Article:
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WESA, PublicSource investigation reports health, safety violations at Midtown, Hi-View Gardens; bank says pandemic disrupted maintenance, promises improvements
Two local apartment complexes are now getting national attention after an investigation revealed that they're racking up dozens of health and safety violations — and their owner is one of the country’s largest banks.
An investigation by WESA-FM, Pittsburgh’s NPR station, and the non-profit PublicSource website reported that since PNC Bank purchased Hi-View Gardens and Midtown Plaza Apartments in 2018, tenants have been complaining about cutbacks in maintenance that they allege have led to broken heating systems, roach and mouse infestations, water leaks and mold.
The story was picked up this week by the nationally broadcast program, “Here & Now,” which airs on more than 450 public radio stations across the United States.
In 2019 and 2020, reported WESA and PublicSource, health code violations and 9-1-1 emergency calls from the properties jumped nearly 50 percent over the prior two years, before PNC purchased the properties.
About 200 families live in the two complexes, located Downtown.
Together, Hi-View and Midtown account for 5 percent of all rental housing in the city, but 42 percent of the housing code violations logged by the Allegheny County Health Department, the investigation alleged.
Tenants at Hi-View Gardens, who have recently formed a tenant council represented by a group of Pittsburgh attorneys, told reporters Kate Giammarise, Ryan Loew and Rich Lord they were “shocked” to learn that PNC Bank owns the properties.
The deeds are in the names of two limited-liability companies, McKeesport Urban Holdings 1 LLC and McKeesport Urban Holdings 2 LLC.
Limited-liability companies are subject to fewer regulations than most other forms of corporations. LLCs are not required to have boards of directors or officers — which shields their managers from public scrutiny — and shields their ultimate owners from many types of lawsuits.
Resident Tanya Brown told the WESA and PublicSource reporters that Hi-View, located along Sixth Avenue between Coursin and Huey streets, was “beautiful” when she moved into the complex in 2012.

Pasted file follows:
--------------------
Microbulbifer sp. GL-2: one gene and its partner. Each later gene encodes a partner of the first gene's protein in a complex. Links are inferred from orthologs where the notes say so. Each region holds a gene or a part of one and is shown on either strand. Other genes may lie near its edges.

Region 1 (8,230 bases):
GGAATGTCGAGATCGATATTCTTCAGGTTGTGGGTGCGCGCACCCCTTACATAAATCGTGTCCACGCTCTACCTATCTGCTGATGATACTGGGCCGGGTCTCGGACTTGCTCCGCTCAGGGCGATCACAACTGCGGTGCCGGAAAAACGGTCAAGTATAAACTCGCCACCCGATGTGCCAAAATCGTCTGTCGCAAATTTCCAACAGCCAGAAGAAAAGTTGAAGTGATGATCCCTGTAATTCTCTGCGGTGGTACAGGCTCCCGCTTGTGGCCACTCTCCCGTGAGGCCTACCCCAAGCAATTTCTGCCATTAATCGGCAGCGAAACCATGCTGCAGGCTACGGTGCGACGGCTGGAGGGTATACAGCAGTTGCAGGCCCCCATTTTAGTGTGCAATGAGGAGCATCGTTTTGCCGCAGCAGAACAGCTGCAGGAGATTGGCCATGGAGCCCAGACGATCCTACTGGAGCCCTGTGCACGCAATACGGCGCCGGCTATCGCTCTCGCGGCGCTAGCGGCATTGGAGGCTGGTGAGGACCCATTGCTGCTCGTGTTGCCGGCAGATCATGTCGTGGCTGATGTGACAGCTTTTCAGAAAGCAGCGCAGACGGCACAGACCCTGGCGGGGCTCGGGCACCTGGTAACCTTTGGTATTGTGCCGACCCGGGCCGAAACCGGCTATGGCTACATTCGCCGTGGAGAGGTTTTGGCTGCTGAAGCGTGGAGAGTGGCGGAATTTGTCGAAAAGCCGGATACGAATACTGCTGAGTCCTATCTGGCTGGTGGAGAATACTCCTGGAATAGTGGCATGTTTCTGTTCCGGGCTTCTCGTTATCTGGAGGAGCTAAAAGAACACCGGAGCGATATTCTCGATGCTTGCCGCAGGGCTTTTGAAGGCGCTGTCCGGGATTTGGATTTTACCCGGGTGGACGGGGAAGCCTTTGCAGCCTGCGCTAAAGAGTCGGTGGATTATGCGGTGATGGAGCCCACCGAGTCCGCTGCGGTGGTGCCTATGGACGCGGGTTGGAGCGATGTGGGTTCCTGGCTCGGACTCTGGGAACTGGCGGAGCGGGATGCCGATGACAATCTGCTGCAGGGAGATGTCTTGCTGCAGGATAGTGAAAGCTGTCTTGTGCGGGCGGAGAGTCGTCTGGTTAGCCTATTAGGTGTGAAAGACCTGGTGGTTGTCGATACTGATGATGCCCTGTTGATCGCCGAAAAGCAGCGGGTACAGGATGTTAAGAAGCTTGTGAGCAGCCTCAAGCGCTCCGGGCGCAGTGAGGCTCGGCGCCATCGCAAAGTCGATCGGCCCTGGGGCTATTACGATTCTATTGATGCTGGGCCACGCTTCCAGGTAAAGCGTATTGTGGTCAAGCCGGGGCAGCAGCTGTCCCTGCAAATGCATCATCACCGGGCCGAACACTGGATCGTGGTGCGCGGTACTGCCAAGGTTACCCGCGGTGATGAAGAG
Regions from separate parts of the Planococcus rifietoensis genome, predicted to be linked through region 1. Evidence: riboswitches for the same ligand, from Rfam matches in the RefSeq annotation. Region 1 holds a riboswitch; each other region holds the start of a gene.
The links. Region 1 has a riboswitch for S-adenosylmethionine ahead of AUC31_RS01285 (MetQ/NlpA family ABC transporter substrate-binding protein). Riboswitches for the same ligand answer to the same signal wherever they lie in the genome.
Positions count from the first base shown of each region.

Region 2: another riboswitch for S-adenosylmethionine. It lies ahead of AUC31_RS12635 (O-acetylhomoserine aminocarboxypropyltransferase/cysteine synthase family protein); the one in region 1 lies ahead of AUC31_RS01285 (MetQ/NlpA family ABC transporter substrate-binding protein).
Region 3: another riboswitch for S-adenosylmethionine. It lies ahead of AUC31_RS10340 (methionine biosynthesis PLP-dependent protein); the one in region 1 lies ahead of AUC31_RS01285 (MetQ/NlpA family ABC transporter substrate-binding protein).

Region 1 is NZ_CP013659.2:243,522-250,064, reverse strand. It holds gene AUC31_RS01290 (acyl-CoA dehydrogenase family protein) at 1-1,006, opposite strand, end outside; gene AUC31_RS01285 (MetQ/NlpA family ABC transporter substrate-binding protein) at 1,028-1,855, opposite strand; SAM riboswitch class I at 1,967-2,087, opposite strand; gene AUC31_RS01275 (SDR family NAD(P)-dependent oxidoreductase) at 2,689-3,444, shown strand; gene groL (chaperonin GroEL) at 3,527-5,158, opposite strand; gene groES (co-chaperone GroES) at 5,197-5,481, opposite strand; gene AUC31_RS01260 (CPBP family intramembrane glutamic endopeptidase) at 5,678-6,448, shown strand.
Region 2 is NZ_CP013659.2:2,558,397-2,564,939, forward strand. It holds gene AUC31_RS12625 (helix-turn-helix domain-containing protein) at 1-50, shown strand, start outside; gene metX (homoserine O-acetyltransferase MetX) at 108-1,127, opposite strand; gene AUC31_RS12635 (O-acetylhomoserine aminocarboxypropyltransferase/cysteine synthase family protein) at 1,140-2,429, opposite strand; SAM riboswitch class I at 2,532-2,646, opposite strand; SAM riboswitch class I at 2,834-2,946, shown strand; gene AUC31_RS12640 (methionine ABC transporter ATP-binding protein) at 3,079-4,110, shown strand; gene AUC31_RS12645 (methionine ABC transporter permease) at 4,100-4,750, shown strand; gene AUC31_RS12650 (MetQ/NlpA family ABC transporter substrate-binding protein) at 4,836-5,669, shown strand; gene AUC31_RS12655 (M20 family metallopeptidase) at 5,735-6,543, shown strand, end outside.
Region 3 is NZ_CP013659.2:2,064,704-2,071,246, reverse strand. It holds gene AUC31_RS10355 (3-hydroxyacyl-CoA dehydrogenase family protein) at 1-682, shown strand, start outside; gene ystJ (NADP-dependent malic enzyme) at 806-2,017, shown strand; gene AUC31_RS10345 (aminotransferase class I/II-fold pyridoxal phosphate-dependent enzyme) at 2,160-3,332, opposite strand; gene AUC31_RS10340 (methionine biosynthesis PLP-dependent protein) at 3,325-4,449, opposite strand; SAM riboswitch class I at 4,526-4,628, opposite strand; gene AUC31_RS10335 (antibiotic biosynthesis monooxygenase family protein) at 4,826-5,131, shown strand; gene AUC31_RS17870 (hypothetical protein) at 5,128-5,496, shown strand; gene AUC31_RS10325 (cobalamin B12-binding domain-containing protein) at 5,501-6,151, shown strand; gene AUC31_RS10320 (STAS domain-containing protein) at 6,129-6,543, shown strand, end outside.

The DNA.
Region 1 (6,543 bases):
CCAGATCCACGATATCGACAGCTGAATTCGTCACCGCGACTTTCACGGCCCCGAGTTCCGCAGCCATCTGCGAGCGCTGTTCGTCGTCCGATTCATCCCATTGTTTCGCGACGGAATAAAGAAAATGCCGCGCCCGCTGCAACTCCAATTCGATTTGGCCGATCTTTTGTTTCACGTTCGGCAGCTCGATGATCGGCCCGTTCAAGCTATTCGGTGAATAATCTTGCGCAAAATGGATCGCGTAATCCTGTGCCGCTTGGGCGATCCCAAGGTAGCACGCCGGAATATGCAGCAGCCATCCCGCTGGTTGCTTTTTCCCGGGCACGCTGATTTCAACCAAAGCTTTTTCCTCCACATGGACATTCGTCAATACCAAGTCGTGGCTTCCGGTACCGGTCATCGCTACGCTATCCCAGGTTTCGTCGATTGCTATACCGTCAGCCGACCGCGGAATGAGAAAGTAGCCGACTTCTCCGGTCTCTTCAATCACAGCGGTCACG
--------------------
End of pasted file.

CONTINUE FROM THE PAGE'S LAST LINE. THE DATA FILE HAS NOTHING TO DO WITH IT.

“We had maintenance men (who) cleaned up the property and stuff,” Brown told the outlets. “It was the atmosphere where people wanted to live, you know, and it was all right.”
Since the PNC Bank takeover, however, residents have reported seeing maintenance decline, leading to water leaks, pest infestations, sewage backups and trash being uncollected.
Another Hi-View resident, Rhadia Hill, told the reporters that when she moved into the 117-unit complex in January 2018, “it was nice,” but that “when we got new management, that's when things started going downhill.”
Midtown Plaza, located along Sinclair Street, about a block away, is plagued by malfunctioning fire alarms and intruders, the investigation reported.
WESA and PublicSource reported that after PNC Bank purchased the apartment complexes, it partnered with other developers to apply for $11.4 million in low-income tax credits from the Pennsylvania Housing Finance Agency.
PNC and its development team planned to use the credits to renovate the complexes, the investigation found. The application was denied.
According to published reports, PNC is now the fifth-largest bank in the United States both in the number of branches and amount of assets held.
A PNC executive vice president, Todd Crow, told the investigators that the bank was committed to keeping the Hi-View and Midtown complexes affordable and that it wants to redevelop and modernize the properties.
He said PNC Bank purchased the properties to keep the rent affordable to low-income tenants.
“Our concern was that a competing buyer could step in, buy these properties and choose not to extend the rental assistance contract in order to raise rents, likely displacing residents,” Crow said.
However, Crow told WESA and PublicSource, the bank’s efforts to update the apartment complexes have faced repeated setbacks, including PHFA’s decision not to grant the tax credits as well as the COVID-19 pandemic.
The pandemic prompted some residents to decline to allow maintenance teams into apartments, disrupted the schedules of exterminators who treat the buildings for insects and rodents, and made it harder to buy supplies and equipment, he told the reporters.
The bank and the property management company responsible for Hi-View and Midtown, Preservation Management Inc. of South Portland, Maine, are working to address the maintenance backlogs, Crow told the news organizations.
Residents told Giammarise, Loew and Lord they don’t buy the excuses.
“This was going on way before the COVID — way before the COVID,” Brown told the team.
The complete investigation can be read on PublicSource and WESA’s website.
Originally published August 28, 2021.